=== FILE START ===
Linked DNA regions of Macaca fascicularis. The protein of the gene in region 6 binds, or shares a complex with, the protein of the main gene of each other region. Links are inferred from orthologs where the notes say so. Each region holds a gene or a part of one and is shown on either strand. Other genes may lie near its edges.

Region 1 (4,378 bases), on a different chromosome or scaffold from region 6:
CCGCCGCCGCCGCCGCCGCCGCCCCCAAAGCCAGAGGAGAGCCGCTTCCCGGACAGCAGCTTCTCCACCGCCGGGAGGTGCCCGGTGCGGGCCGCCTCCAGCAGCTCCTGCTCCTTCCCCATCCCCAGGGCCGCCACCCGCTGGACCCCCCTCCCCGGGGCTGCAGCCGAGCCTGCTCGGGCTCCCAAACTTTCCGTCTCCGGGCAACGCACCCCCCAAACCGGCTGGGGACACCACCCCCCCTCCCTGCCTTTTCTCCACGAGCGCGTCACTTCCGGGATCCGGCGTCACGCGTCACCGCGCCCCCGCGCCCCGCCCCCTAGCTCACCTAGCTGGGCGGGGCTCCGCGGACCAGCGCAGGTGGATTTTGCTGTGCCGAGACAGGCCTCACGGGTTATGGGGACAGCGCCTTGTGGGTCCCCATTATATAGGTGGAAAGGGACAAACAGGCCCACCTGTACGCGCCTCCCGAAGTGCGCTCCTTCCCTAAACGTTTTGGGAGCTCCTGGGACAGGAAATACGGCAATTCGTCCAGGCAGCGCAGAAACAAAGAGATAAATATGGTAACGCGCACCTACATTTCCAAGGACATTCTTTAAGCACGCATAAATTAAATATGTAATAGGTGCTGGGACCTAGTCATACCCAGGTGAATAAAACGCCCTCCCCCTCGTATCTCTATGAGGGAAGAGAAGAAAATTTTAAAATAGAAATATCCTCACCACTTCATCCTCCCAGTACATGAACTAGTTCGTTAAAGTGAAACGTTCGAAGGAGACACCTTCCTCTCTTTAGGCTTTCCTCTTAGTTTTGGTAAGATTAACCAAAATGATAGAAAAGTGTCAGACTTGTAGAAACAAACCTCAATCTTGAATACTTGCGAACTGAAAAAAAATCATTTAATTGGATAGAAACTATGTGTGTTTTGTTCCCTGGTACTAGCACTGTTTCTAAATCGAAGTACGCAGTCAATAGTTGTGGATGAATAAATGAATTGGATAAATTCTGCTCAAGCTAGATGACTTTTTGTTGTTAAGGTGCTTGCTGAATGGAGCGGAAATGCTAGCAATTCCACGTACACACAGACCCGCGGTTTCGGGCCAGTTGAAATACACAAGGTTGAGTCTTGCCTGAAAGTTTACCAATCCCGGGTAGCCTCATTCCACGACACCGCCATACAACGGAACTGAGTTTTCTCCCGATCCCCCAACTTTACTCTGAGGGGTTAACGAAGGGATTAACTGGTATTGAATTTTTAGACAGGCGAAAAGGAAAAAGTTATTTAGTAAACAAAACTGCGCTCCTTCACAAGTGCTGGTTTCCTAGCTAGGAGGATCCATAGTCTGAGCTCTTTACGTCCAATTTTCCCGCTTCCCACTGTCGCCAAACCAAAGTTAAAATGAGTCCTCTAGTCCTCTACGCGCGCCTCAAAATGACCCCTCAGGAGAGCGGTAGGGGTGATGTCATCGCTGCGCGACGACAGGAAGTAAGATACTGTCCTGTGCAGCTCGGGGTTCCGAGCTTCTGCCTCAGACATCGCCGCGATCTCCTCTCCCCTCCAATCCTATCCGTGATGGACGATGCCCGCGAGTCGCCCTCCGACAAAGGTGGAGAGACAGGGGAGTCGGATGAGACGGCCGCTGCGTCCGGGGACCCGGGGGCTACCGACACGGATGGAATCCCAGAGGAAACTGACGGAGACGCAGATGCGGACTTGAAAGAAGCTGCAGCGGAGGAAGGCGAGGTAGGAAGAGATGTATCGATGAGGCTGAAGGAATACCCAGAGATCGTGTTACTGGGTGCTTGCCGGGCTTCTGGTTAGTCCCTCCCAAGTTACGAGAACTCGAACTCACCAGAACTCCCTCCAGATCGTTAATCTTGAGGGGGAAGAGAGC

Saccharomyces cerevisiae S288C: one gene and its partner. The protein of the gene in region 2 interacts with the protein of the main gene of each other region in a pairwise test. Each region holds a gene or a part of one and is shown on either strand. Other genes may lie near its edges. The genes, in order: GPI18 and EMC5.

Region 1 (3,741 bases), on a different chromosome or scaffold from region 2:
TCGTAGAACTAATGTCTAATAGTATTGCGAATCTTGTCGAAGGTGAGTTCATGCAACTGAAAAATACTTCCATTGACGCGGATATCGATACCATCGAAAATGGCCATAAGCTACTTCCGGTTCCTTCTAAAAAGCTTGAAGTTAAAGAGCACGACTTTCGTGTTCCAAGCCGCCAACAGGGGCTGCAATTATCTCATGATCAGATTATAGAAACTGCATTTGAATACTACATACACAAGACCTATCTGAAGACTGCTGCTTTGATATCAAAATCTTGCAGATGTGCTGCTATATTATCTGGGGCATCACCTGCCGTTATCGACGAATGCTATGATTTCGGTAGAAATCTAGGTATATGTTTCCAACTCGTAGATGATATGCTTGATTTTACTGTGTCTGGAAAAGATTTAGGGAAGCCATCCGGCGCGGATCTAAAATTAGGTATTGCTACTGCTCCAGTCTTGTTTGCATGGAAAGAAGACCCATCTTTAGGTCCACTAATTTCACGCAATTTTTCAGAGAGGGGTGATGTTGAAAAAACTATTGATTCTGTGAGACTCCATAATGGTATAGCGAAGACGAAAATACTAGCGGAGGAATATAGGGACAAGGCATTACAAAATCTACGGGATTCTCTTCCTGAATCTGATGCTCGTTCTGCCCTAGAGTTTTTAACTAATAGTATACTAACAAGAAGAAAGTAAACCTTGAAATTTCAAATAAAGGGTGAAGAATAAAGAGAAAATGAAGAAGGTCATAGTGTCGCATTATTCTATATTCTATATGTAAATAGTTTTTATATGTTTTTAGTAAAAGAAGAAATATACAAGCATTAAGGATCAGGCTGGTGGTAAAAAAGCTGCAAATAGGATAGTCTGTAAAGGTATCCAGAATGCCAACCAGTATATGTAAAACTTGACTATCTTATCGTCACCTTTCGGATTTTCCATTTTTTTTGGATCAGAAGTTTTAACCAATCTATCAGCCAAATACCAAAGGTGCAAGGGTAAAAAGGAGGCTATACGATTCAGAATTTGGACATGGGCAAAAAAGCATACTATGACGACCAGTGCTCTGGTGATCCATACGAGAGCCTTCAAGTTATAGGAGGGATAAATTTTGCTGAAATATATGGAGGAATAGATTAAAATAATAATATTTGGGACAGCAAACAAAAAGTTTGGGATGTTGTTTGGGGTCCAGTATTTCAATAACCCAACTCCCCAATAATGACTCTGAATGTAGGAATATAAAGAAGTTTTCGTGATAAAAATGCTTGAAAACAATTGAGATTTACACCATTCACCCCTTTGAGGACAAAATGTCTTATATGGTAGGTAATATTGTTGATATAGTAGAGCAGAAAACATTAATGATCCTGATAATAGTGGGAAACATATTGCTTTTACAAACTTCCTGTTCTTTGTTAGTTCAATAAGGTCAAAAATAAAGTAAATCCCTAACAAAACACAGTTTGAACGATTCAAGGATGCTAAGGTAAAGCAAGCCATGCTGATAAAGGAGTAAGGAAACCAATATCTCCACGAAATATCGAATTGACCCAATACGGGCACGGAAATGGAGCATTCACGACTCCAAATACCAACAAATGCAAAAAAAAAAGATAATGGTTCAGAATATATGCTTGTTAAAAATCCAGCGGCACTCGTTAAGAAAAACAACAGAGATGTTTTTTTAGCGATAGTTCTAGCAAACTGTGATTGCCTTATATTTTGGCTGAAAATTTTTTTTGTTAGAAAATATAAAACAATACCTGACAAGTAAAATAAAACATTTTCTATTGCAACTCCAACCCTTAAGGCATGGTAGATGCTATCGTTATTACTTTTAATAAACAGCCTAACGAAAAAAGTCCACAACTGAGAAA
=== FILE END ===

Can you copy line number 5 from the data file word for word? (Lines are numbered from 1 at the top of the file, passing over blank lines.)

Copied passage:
Region 1 (3,741 bases), on a different chromosome or scaffold from region 2: